Were Art021 and West Bund Shanghai ‘Sanitised to Death’?
The two strongest contemporary art fairs in Mainland China had to close prematurely after just one person tested positive for Covid.
ART021, Shanghai (10–13 November 2022). Courtesy ART021.
After two days of VIP previews, Art021 shut down on the evening of 11 November following a single positive Covid-19 test. On WeChat, organisers said the fair had been suspended 'to prevent the spread of the pandemic and protect the public health.'
Images began to emerge online of workers wearing protective equipment, known to Chinese as 大白 for their big white outfits, spraying disinfectant fog next to artworks in the Shanghai Exhibition Centre.
The West Bund fair closed early at 5.30pm on 12 November and didn't open for its final day on 13 November after several staff at a gallery booth were reportedly quarantined as close contacts to the person who tested positive at Art021.
Both fairs' venues were locked down for disinfecting and many international visitors and gallery staff entered a mandatory seven-day isolation.
Talking to Artnet News, David Zwirner Hong Kong's senior director Leo Xu quashed rumours that workers carelessly sprayed artworks.
The Art Newspaper's Lisa Movius described the fairs as '消杀'ed or 'sanitised to death', a term created to describe similar cancellations and closures amidst China's Covid-elimination strategy.
Movius said visitors made 'a beeline for exits' at 5pm following rumours of a lockdown. She also reported some gallery staff remained behind until 9pm to protect their artworks.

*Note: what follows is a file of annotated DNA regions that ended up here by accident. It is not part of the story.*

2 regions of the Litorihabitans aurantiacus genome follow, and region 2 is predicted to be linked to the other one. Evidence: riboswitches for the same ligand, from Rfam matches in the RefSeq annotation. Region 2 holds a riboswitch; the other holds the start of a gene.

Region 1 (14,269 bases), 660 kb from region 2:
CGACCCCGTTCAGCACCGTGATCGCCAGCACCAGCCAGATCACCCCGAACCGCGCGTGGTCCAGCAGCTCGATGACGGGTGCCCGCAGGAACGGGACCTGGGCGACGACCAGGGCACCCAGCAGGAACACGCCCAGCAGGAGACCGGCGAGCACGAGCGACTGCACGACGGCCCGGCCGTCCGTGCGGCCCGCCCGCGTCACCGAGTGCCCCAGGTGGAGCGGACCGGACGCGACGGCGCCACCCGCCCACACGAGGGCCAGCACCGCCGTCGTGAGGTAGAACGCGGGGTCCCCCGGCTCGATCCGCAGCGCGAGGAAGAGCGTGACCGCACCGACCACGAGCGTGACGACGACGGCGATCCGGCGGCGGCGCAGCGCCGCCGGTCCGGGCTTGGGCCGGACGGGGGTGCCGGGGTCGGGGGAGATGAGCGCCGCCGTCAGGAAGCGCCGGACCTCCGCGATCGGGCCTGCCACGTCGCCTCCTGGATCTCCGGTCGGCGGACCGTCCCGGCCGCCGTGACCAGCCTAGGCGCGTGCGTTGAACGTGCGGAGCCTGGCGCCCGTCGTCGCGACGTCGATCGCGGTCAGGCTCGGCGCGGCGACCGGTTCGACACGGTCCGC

By 14 November, health authorities were reporting 255 close contacts to the Art021 case were isolating in central quarantine, and a further 4,412 secondary contacts would potential require self-quarantine at home or in their hotels.
Visitors to the West Bund fair on the Saturday were also instructed to take PCR tests in the days following.
The incident brought an abrupt end to the biggest art week in the People's Republic. Both fairs were supposed to run until the 13th, with over 100 exhibitors participating in each fair.
Participating galleries with no base of operations in Mainland China included David Zwirner, David Kordansky, Tina Keng, and Chantal Crousel at (Art021) and Pace, Gagosian, Hauser & Wirth, and Lehmann Maupin at West Bund.
Galleries did their best to adapt to the circumstances—with Almine Rech, for instance, continuing to make sales through social commerce platform Xiaohongshu.
The Chinese government recently signalled it will begin winding down its zero covid policy, a step Rech said 'will help to rebuild international collectors' confidence.'
Some Chinese artists have expressed frustration with China's handling of Covid-19.
Yuge Zhou's projection for art on theMART in Chicago was in part inspired by the loneliness of being unable to reenter China.
Meanwhile art student Zhisheng Wu squeezed into 27 hazmat suits in Times Square to convey his feelings of restriction and claustrophobia. —[O]